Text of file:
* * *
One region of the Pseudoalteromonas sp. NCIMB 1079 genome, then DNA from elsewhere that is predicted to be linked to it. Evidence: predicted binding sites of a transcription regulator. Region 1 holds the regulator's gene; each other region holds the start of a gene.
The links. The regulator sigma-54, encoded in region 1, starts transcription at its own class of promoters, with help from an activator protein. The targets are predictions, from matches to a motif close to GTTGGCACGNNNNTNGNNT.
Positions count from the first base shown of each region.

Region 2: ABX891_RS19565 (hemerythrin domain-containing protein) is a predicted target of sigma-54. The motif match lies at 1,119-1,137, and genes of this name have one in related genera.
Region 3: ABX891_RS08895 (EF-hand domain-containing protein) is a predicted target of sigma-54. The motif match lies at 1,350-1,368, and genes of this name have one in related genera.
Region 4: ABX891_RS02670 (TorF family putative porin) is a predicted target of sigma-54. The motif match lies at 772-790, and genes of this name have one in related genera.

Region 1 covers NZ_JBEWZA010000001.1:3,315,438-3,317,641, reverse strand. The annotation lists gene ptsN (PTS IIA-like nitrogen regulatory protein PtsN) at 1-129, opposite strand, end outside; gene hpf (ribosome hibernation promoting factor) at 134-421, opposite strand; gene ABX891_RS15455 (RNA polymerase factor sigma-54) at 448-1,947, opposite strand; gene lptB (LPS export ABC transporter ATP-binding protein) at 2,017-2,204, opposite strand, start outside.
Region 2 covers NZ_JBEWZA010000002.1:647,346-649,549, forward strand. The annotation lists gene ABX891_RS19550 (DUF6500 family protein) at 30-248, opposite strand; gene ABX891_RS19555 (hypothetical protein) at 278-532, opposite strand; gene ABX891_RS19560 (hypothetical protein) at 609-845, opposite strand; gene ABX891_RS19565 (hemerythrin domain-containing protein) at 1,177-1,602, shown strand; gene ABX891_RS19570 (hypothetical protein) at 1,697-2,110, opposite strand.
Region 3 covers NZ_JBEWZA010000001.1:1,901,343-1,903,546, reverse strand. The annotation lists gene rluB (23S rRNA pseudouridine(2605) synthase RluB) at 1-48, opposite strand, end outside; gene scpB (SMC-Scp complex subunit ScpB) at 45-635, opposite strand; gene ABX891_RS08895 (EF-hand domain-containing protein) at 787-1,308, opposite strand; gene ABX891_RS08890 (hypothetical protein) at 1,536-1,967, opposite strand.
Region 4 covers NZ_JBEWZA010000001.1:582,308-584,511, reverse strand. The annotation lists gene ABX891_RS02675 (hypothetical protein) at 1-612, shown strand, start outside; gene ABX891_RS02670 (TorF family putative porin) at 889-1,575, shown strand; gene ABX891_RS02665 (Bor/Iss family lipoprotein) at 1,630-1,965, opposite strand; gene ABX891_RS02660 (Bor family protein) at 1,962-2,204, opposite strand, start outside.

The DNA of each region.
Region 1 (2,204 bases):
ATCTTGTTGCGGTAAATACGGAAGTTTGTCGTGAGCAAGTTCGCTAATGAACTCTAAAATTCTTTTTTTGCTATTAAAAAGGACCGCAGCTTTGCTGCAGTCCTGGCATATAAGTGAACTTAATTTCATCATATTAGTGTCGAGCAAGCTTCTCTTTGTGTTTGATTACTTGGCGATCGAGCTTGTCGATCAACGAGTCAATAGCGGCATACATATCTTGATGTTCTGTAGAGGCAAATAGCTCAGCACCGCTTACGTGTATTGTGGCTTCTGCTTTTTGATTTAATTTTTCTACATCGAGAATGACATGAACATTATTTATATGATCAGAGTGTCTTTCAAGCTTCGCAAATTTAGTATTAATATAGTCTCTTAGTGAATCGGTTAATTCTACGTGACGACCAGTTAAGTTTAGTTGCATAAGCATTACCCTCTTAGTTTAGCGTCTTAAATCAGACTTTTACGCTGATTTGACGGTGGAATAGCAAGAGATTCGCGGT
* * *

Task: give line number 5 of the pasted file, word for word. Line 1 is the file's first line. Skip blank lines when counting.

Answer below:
Region 3: ABX891_RS08895 (EF-hand domain-containing protein) is a predicted target of sigma-54. The motif match lies at 1,350-1,368, and genes of this name have one in related genera.